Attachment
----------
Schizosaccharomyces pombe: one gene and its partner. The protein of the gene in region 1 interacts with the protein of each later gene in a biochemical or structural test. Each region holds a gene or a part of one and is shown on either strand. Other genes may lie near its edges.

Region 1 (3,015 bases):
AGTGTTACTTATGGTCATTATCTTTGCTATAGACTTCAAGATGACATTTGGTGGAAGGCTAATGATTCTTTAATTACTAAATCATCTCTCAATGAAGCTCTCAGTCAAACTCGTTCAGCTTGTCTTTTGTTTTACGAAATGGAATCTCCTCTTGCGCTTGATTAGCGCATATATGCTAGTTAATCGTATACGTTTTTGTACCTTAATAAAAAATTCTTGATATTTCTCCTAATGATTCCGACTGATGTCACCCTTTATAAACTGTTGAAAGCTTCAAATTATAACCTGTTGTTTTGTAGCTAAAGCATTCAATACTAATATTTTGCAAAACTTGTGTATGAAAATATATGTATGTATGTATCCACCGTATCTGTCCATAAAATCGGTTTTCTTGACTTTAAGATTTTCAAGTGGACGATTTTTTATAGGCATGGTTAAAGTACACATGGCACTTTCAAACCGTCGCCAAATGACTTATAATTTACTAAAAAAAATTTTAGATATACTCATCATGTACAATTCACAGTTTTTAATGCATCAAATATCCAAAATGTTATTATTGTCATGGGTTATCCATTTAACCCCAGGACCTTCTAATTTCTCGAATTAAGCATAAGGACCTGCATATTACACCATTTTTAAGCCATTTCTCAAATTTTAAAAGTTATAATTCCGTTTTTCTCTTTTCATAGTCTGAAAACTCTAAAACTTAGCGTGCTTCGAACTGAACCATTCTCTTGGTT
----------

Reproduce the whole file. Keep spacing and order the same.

Schizosaccharomyces pombe: one gene and its partner. The protein of the gene in region 1 interacts with the protein of each later gene in a biochemical or structural test. Each region holds a gene or a part of one and is shown on either strand. Other genes may lie near its edges.

Region 1 (3,015 bases):
AGTGTTACTTATGGTCATTATCTTTGCTATAGACTTCAAGATGACATTTGGTGGAAGGCTAATGATTCTTTAATTACTAAATCATCTCTCAATGAAGCTCTCAGTCAAACTCGTTCAGCTTGTCTTTTGTTTTACGAAATGGAATCTCCTCTTGCGCTTGATTAGCGCATATATGCTAGTTAATCGTATACGTTTTTGTACCTTAATAAAAAATTCTTGATATTTCTCCTAATGATTCCGACTGATGTCACCCTTTATAAACTGTTGAAAGCTTCAAATTATAACCTGTTGTTTTGTAGCTAAAGCATTCAATACTAATATTTTGCAAAACTTGTGTATGAAAATATATGTATGTATGTATCCACCGTATCTGTCCATAAAATCGGTTTTCTTGACTTTAAGATTTTCAAGTGGACGATTTTTTATAGGCATGGTTAAAGTACACATGGCACTTTCAAACCGTCGCCAAATGACTTATAATTTACTAAAAAAAATTTTAGATATACTCATCATGTACAATTCACAGTTTTTAATGCATCAAATATCCAAAATGTTATTATTGTCATGGGTTATCCATTTAACCCCAGGACCTTCTAATTTCTCGAATTAAGCATAAGGACCTGCATATTACACCATTTTTAAGCCATTTCTCAAATTTTAAAAGTTATAATTCCGTTTTTCTCTTTTCATAGTCTGAAAACTCTAAAACTTAGCGTGCTTCGAACTGAACCATTCTCTTGGTT